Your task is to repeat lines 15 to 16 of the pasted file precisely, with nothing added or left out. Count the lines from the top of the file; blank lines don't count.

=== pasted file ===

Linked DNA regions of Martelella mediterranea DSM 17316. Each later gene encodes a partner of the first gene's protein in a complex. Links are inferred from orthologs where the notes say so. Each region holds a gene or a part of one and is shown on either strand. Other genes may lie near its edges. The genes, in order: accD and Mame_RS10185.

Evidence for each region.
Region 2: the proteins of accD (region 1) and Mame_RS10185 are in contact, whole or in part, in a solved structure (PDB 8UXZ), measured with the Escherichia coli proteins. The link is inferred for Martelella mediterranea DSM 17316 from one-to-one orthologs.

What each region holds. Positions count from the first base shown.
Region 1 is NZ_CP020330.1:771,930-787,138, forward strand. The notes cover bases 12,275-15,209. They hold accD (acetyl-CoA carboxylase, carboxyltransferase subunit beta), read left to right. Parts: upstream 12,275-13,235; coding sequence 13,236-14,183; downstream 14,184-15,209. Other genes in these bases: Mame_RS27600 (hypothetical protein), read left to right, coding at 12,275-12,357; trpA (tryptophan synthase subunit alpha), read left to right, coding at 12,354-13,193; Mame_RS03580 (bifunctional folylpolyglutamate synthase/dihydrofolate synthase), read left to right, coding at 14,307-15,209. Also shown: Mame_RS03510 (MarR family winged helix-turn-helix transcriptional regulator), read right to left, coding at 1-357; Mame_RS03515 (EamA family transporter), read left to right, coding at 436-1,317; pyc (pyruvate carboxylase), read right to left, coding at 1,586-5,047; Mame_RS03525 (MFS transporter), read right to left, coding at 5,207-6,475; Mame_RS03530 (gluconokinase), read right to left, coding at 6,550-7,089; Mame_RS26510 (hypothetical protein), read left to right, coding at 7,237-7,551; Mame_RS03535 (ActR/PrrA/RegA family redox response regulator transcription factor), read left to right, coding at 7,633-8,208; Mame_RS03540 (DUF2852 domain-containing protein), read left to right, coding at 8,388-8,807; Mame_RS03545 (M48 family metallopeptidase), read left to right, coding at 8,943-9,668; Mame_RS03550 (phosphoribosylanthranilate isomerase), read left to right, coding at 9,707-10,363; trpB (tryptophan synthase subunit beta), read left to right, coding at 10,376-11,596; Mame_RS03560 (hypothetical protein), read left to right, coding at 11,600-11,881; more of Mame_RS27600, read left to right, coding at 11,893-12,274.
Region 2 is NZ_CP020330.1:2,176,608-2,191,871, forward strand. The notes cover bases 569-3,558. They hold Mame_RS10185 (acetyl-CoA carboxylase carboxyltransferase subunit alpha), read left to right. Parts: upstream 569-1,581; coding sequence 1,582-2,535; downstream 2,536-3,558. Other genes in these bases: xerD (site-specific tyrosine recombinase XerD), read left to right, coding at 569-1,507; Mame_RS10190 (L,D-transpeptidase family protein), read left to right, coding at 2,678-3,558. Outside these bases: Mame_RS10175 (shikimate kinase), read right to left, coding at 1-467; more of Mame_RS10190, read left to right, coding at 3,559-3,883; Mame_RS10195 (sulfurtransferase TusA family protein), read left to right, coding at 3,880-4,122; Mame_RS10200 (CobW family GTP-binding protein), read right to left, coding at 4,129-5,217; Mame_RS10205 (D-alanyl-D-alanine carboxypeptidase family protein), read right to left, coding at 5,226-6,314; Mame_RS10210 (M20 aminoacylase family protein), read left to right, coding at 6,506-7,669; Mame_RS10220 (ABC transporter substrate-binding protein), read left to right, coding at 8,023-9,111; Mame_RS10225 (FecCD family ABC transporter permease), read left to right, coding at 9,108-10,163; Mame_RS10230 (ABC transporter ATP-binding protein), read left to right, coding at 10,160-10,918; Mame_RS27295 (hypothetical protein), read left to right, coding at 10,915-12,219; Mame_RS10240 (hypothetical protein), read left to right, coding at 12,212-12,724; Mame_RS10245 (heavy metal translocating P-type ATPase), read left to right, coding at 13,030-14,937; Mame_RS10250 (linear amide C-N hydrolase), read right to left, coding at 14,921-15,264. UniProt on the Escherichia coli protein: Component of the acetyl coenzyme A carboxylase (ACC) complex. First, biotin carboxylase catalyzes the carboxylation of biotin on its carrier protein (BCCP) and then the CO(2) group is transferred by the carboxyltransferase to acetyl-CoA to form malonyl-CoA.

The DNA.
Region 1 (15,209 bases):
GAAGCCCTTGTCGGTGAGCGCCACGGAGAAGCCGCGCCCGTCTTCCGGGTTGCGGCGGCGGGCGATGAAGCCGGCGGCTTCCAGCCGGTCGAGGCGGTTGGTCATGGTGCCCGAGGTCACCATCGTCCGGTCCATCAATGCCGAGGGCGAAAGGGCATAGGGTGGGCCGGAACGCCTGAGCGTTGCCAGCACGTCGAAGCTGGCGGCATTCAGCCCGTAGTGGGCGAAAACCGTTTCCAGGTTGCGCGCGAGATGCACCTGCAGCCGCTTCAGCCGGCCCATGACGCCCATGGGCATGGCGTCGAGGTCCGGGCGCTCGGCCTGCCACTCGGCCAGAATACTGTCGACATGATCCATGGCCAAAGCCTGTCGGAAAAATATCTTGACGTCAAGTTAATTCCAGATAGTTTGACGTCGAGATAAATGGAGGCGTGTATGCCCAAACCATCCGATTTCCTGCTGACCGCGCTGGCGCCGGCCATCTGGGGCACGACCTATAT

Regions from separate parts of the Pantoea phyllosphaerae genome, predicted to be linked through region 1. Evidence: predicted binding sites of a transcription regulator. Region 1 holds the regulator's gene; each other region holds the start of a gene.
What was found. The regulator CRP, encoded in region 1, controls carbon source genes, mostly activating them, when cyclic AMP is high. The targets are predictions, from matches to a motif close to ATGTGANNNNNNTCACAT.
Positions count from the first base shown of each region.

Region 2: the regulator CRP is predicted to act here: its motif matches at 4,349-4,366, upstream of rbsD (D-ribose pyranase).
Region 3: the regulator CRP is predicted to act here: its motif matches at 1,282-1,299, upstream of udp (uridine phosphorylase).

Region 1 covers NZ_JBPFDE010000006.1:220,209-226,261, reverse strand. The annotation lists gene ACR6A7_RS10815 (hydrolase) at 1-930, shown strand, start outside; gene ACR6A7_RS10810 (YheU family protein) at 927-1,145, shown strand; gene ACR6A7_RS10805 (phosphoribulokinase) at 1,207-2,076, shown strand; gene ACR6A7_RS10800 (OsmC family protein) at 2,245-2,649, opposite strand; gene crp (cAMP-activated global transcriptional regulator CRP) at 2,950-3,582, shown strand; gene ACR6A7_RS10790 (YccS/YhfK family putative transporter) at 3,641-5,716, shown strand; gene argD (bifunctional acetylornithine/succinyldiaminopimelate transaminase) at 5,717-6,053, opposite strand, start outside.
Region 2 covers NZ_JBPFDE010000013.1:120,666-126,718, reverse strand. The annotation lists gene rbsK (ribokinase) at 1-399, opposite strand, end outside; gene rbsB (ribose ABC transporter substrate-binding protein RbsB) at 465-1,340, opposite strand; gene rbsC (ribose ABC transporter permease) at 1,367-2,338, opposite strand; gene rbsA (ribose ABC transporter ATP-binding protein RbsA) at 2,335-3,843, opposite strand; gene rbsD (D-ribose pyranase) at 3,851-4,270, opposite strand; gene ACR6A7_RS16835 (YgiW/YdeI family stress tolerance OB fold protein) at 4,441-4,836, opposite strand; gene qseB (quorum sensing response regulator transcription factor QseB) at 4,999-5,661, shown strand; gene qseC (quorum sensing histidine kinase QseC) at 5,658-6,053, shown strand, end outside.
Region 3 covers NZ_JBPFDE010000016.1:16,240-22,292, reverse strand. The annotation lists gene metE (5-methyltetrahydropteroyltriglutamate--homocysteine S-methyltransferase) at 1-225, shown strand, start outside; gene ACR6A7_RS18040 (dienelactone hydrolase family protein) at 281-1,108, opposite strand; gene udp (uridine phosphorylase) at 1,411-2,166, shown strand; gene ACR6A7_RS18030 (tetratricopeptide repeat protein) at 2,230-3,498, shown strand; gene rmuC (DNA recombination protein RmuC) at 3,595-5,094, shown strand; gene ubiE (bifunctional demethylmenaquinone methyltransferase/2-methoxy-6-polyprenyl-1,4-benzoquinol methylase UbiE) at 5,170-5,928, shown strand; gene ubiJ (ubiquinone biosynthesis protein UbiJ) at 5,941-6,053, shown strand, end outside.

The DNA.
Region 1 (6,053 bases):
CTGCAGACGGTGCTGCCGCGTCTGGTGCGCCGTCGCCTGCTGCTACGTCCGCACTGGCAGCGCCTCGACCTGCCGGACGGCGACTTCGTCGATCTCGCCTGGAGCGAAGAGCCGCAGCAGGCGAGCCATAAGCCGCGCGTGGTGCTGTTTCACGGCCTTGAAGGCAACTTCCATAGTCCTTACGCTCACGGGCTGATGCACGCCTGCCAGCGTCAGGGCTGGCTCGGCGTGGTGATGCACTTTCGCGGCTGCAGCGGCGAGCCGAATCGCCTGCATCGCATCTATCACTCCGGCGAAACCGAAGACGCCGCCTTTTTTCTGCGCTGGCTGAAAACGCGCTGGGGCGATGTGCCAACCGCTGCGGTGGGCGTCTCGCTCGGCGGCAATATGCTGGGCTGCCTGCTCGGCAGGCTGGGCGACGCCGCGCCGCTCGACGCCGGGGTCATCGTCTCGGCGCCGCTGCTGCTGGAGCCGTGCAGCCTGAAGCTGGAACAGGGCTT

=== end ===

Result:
Region 1 covers NZ_JBPFDE010000006.1:220,209-226,261, reverse strand. The annotation lists gene ACR6A7_RS10815 (hydrolase) at 1-930, shown strand, start outside; gene ACR6A7_RS10810 (YheU family protein) at 927-1,145, shown strand; gene ACR6A7_RS10805 (phosphoribulokinase) at 1,207-2,076, shown strand; gene ACR6A7_RS10800 (OsmC family protein) at 2,245-2,649, opposite strand; gene crp (cAMP-activated global transcriptional regulator CRP) at 2,950-3,582, shown strand; gene ACR6A7_RS10790 (YccS/YhfK family putative transporter) at 3,641-5,716, shown strand; gene argD (bifunctional acetylornithine/succinyldiaminopimelate transaminase) at 5,717-6,053, opposite strand, start outside.
Region 2 covers NZ_JBPFDE010000013.1:120,666-126,718, reverse strand. The annotation lists gene rbsK (ribokinase) at 1-399, opposite strand, end outside; gene rbsB (ribose ABC transporter substrate-binding protein RbsB) at 465-1,340, opposite strand; gene rbsC (ribose ABC transporter permease) at 1,367-2,338, opposite strand; gene rbsA (ribose ABC transporter ATP-binding protein RbsA) at 2,335-3,843, opposite strand; gene rbsD (D-ribose pyranase) at 3,851-4,270, opposite strand; gene ACR6A7_RS16835 (YgiW/YdeI family stress tolerance OB fold protein) at 4,441-4,836, opposite strand; gene qseB (quorum sensing response regulator transcription factor QseB) at 4,999-5,661, shown strand; gene qseC (quorum sensing histidine kinase QseC) at 5,658-6,053, shown strand, end outside.